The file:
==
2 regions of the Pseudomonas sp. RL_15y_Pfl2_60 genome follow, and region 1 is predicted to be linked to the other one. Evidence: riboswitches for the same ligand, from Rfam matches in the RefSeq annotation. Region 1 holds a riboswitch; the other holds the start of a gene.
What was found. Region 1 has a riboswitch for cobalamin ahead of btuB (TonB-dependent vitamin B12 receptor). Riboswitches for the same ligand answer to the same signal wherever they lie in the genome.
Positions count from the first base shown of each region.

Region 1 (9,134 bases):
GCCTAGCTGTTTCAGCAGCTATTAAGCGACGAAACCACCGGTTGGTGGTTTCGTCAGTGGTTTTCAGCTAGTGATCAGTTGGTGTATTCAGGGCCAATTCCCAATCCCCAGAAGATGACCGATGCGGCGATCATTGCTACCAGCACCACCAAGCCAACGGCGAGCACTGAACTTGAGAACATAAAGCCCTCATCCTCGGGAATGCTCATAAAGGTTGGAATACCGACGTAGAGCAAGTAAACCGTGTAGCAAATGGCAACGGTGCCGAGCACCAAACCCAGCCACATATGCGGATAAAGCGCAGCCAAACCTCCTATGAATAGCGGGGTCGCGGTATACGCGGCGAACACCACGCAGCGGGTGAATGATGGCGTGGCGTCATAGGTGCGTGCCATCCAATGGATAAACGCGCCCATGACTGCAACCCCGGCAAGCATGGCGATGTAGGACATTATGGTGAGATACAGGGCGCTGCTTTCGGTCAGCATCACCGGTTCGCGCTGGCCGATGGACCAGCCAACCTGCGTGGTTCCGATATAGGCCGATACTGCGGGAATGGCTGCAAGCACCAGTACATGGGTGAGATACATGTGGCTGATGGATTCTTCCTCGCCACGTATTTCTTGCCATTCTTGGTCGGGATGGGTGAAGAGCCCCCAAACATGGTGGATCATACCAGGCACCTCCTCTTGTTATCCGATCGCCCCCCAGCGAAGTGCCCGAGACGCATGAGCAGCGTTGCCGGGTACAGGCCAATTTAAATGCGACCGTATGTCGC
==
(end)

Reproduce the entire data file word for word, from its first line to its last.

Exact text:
2 regions of the Pseudomonas sp. RL_15y_Pfl2_60 genome follow, and region 1 is predicted to be linked to the other one. Evidence: riboswitches for the same ligand, from Rfam matches in the RefSeq annotation. Region 1 holds a riboswitch; the other holds the start of a gene.
What was found. Region 1 has a riboswitch for cobalamin ahead of btuB (TonB-dependent vitamin B12 receptor). Riboswitches for the same ligand answer to the same signal wherever they lie in the genome.
Positions count from the first base shown of each region.

Region 1 (9,134 bases):
GCCTAGCTGTTTCAGCAGCTATTAAGCGACGAAACCACCGGTTGGTGGTTTCGTCAGTGGTTTTCAGCTAGTGATCAGTTGGTGTATTCAGGGCCAATTCCCAATCCCCAGAAGATGACCGATGCGGCGATCATTGCTACCAGCACCACCAAGCCAACGGCGAGCACTGAACTTGAGAACATAAAGCCCTCATCCTCGGGAATGCTCATAAAGGTTGGAATACCGACGTAGAGCAAGTAAACCGTGTAGCAAATGGCAACGGTGCCGAGCACCAAACCCAGCCACATATGCGGATAAAGCGCAGCCAAACCTCCTATGAATAGCGGGGTCGCGGTATACGCGGCGAACACCACGCAGCGGGTGAATGATGGCGTGGCGTCATAGGTGCGTGCCATCCAATGGATAAACGCGCCCATGACTGCAACCCCGGCAAGCATGGCGATGTAGGACATTATGGTGAGATACAGGGCGCTGCTTTCGGTCAGCATCACCGGTTCGCGCTGGCCGATGGACCAGCCAACCTGCGTGGTTCCGATATAGGCCGATACTGCGGGAATGGCTGCAAGCACCAGTACATGGGTGAGATACATGTGGCTGATGGATTCTTCCTCGCCACGTATTTCTTGCCATTCTTGGTCGGGATGGGTGAAGAGCCCCCAAACATGGTGGATCATACCAGGCACCTCCTCTTGTTATCCGATCGCCCCCCAGCGAAGTGCCCGAGACGCATGAGCAGCGTTGCCGGGTACAGGCCAATTTAAATGCGACCGTATGTCGC